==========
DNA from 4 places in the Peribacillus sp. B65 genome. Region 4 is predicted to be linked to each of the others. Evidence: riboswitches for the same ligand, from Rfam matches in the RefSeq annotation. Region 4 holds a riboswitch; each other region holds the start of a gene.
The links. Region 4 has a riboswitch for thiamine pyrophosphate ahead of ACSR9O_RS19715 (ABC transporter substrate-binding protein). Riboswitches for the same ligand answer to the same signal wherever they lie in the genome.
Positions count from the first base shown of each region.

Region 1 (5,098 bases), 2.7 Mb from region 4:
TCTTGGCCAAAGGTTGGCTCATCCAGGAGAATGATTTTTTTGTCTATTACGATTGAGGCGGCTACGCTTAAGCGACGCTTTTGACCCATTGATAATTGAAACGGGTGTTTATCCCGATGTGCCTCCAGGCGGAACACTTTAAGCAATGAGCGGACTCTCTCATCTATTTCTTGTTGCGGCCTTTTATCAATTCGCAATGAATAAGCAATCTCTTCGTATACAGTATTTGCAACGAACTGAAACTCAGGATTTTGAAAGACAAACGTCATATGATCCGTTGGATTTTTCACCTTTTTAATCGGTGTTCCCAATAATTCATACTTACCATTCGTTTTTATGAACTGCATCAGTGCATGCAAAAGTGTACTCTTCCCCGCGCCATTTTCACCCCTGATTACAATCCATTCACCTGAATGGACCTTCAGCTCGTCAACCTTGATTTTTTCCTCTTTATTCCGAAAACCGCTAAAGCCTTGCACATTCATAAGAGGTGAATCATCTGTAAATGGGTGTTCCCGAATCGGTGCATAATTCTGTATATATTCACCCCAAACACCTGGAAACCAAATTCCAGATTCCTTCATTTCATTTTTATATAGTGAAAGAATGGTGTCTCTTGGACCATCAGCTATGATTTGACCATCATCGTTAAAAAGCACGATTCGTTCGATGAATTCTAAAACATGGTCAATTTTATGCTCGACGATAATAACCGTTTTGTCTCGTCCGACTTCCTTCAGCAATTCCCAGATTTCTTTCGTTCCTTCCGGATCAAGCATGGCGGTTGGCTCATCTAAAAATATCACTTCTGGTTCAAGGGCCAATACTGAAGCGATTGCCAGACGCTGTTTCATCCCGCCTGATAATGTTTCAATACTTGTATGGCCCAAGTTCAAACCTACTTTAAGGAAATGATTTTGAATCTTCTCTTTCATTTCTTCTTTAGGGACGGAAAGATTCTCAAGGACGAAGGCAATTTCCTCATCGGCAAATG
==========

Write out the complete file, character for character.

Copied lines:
DNA from 4 places in the Peribacillus sp. B65 genome. Region 4 is predicted to be linked to each of the others. Evidence: riboswitches for the same ligand, from Rfam matches in the RefSeq annotation. Region 4 holds a riboswitch; each other region holds the start of a gene.
The links. Region 4 has a riboswitch for thiamine pyrophosphate ahead of ACSR9O_RS19715 (ABC transporter substrate-binding protein). Riboswitches for the same ligand answer to the same signal wherever they lie in the genome.
Positions count from the first base shown of each region.

Region 1 (5,098 bases), 2.7 Mb from region 4:
TCTTGGCCAAAGGTTGGCTCATCCAGGAGAATGATTTTTTTGTCTATTACGATTGAGGCGGCTACGCTTAAGCGACGCTTTTGACCCATTGATAATTGAAACGGGTGTTTATCCCGATGTGCCTCCAGGCGGAACACTTTAAGCAATGAGCGGACTCTCTCATCTATTTCTTGTTGCGGCCTTTTATCAATTCGCAATGAATAAGCAATCTCTTCGTATACAGTATTTGCAACGAACTGAAACTCAGGATTTTGAAAGACAAACGTCATATGATCCGTTGGATTTTTCACCTTTTTAATCGGTGTTCCCAATAATTCATACTTACCATTCGTTTTTATGAACTGCATCAGTGCATGCAAAAGTGTACTCTTCCCCGCGCCATTTTCACCCCTGATTACAATCCATTCACCTGAATGGACCTTCAGCTCGTCAACCTTGATTTTTTCCTCTTTATTCCGAAAACCGCTAAAGCCTTGCACATTCATAAGAGGTGAATCATCTGTAAATGGGTGTTCCCGAATCGGTGCATAATTCTGTATATATTCACCCCAAACACCTGGAAACCAAATTCCAGATTCCTTCATTTCATTTTTATATAGTGAAAGAATGGTGTCTCTTGGACCATCAGCTATGATTTGACCATCATCGTTAAAAAGCACGATTCGTTCGATGAATTCTAAAACATGGTCAATTTTATGCTCGACGATAATAACCGTTTTGTCTCGTCCGACTTCCTTCAGCAATTCCCAGATTTCTTTCGTTCCTTCCGGATCAAGCATGGCGGTTGGCTCATCTAAAAATATCACTTCTGGTTCAAGGGCCAATACTGAAGCGATTGCCAGACGCTGTTTCATCCCGCCTGATAATGTTTCAATACTTGTATGGCCCAAGTTCAAACCTACTTTAAGGAAATGATTTTGAATCTTCTCTTTCATTTCTTCTTTAGGGACGGAAAGATTCTCAAGGACGAAGGCAATTTCCTCATCGGCAAATG